And then what? None of the guys below that tier have shown much consistency at all. And it’s not just top lane. Mid lane is a mess too. Nicolaj Jensen is playing well for Team Liquid, but how much are his numbers propped up by the fact that his team is good?

Jensen’s longtime rival Søren “Bjergsen” Bjerg is another player below his normal level. And veterans like Eugene “Pobelter” Park, Liquid’s mid last year, is having a nightmare of a split. All of that turmoil has allowed 100 Thieves to solidify their own mid lane behind Yoo “Ryu” Sang-wook, who went from coaching to being unexpectedly pressed back into service.

Again, this type of stuff shouldn’t work, and it’s not a dig at Ryu at all. He’s been fantastic. But 100 Thieves shouldn’t be able to plop a coach—and someone they actively moved from last offseason—into the most important position on the Rift and all of a sudden go on a winning streak. The fact that they have is damning statement on the state of the rest of the mid lane pool. Meanwhile, Europe, South Korea, and China have built their own player pools despite seeing imports continue to flock to North American shores.

What it all means

Los Angeles, USA – July 21: — during the 2019 League of Legends Championship Series Week 7 at the LCS Arena on July 21, 2019 in Los Angeles, California, USA. (Photo by Paul de Leon/Riot Games)

It’s no surprise that North America is the weakest of the major regions, excluding the LMS. Their international results don’t lie. But if anything, the chaos that we’ve witnessed this year begs the question: has NA actually outperformed at big tournaments like Worlds?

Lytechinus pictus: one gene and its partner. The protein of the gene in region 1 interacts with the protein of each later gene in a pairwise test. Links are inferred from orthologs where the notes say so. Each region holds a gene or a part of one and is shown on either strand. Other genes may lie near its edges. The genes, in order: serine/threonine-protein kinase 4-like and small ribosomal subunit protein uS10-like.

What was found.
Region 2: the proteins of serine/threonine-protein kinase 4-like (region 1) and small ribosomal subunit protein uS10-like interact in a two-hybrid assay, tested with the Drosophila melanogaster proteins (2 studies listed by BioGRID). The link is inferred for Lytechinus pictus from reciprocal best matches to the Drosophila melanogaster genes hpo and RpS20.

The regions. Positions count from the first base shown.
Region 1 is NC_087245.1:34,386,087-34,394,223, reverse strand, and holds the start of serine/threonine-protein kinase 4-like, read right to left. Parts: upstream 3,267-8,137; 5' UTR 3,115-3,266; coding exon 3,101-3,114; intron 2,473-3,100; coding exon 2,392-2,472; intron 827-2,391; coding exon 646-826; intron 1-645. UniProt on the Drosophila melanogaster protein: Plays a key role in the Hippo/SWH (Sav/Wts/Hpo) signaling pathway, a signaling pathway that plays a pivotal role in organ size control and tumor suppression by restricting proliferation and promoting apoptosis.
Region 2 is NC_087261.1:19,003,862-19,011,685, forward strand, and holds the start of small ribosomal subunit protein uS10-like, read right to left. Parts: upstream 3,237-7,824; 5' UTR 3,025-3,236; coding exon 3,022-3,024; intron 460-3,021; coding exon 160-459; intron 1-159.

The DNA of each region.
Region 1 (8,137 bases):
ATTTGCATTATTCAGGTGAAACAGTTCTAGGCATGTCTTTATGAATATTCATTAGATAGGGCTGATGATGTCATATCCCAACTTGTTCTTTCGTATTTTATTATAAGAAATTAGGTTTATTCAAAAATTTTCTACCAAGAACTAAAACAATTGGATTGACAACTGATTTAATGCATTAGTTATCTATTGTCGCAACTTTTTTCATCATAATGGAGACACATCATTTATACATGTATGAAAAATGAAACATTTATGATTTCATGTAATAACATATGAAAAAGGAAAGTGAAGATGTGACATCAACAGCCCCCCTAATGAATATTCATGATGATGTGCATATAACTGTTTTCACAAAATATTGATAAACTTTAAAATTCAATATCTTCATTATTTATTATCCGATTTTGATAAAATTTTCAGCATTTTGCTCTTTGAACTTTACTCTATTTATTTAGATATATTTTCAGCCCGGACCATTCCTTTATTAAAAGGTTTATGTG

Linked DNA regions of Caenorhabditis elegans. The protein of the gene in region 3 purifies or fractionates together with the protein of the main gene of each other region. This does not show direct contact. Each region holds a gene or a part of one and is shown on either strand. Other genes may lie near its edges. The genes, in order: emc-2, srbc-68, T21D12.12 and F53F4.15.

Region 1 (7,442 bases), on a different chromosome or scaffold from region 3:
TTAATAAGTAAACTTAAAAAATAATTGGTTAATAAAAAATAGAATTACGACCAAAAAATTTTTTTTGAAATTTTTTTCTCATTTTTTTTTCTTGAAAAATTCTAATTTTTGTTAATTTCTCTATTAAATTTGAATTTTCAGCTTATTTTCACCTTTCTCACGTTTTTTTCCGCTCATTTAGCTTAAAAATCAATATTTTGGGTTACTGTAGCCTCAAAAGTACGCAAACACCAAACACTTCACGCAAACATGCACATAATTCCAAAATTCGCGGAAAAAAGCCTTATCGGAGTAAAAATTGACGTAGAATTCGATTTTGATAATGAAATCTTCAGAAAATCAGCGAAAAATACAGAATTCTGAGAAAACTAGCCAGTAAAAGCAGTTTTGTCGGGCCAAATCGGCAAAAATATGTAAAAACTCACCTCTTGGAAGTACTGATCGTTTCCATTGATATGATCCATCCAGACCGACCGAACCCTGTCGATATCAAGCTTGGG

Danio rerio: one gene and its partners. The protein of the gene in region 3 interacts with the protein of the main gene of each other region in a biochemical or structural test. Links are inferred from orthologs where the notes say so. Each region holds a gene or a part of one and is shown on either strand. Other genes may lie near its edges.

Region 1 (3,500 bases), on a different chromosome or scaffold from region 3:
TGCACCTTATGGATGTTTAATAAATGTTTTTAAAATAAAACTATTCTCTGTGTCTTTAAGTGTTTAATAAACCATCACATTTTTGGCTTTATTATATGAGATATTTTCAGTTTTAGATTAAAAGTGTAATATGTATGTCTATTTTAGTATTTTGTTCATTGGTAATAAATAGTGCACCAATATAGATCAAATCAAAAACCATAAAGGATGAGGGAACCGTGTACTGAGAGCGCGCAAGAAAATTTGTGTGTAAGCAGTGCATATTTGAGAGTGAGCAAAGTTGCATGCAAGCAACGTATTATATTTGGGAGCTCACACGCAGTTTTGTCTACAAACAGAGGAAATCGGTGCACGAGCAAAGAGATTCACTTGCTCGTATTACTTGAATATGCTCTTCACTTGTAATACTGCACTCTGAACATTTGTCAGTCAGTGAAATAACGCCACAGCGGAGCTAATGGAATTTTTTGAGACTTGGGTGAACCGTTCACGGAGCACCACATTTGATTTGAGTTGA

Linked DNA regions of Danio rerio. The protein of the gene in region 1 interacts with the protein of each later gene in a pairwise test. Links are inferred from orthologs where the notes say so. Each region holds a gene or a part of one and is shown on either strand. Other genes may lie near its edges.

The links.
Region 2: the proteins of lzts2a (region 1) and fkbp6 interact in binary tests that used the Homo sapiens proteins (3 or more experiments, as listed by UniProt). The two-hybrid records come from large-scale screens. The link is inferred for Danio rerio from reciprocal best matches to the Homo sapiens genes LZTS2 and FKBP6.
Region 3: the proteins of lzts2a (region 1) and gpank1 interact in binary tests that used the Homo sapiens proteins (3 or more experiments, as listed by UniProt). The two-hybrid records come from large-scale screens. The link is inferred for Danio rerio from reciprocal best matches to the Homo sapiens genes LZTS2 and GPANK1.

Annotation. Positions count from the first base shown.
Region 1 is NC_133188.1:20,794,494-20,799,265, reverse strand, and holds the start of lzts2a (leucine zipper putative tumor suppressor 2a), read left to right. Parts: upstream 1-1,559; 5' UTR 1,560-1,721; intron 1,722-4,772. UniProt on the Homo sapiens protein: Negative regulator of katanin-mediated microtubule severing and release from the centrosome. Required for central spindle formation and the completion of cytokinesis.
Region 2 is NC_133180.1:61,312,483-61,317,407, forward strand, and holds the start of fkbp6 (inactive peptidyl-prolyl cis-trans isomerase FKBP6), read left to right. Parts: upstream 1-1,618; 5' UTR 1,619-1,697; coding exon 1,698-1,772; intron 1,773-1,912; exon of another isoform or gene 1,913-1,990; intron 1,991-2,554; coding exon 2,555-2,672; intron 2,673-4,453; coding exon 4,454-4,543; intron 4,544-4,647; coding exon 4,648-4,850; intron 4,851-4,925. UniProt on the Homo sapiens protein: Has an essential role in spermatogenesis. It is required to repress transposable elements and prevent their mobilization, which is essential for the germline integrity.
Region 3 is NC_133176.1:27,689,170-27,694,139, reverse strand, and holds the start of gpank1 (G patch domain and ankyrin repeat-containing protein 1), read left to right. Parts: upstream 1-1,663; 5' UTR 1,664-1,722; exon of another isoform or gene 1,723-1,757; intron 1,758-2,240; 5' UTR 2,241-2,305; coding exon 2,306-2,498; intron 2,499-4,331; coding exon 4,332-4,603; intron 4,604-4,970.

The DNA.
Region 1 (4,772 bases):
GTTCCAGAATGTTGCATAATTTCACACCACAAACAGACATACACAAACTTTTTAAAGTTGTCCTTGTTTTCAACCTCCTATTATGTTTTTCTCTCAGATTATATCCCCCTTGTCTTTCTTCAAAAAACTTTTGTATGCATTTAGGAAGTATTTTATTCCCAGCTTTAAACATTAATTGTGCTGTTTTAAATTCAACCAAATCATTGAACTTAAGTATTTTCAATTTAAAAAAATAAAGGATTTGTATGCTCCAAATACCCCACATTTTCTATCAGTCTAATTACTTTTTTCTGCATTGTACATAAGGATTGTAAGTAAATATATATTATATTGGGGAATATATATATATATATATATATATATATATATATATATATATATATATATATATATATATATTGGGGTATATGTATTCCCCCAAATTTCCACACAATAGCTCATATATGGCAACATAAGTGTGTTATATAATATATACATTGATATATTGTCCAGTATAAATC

And it’s not just 100 Thieves. Last-place Echo Fox made the playoffs last split—how do you explain that? Last year, Clutch Gaming went from upsetting TSM in the playoffs in the spring to ninth place in the summer, just a game out of last. There’s no consistency and no semblance that, outside of Liquid and maybe C9, these teams have a clue.

And then a team like Liquid will pull off a massive upset at MSI or Cloud9 will go on a deep Worlds run and it will seem like all is well. But that’s just irrational overconfidence and results-based analysis. The more the region is propped up by the teams at the top, the worse things will be. And when those teams eventually fail, the LCS is going to crash, hard.

There aren’t any quick fixes to this situation. Doing what 100 Thieves did, going all-in on veterans, can work for a split, or even more. But unless the region grows comfortable with a whole host of imports and pushes the boundaries of Riot’s interregional movement policy, those are band-aid solutions.

The longer play is to find more players like FakeGod that might be able to make it and focus all you have on their development. That’s one area where the LCS has come a long way with its Academy league, but still has a long way to catch up. If you can continue to grow that scene, maybe the next FakeGod will come in as a laning beast instead of a liability. And maybe the teams will make such promotions out of curiosity and strategy, not desperation.

All photos via Riot Games.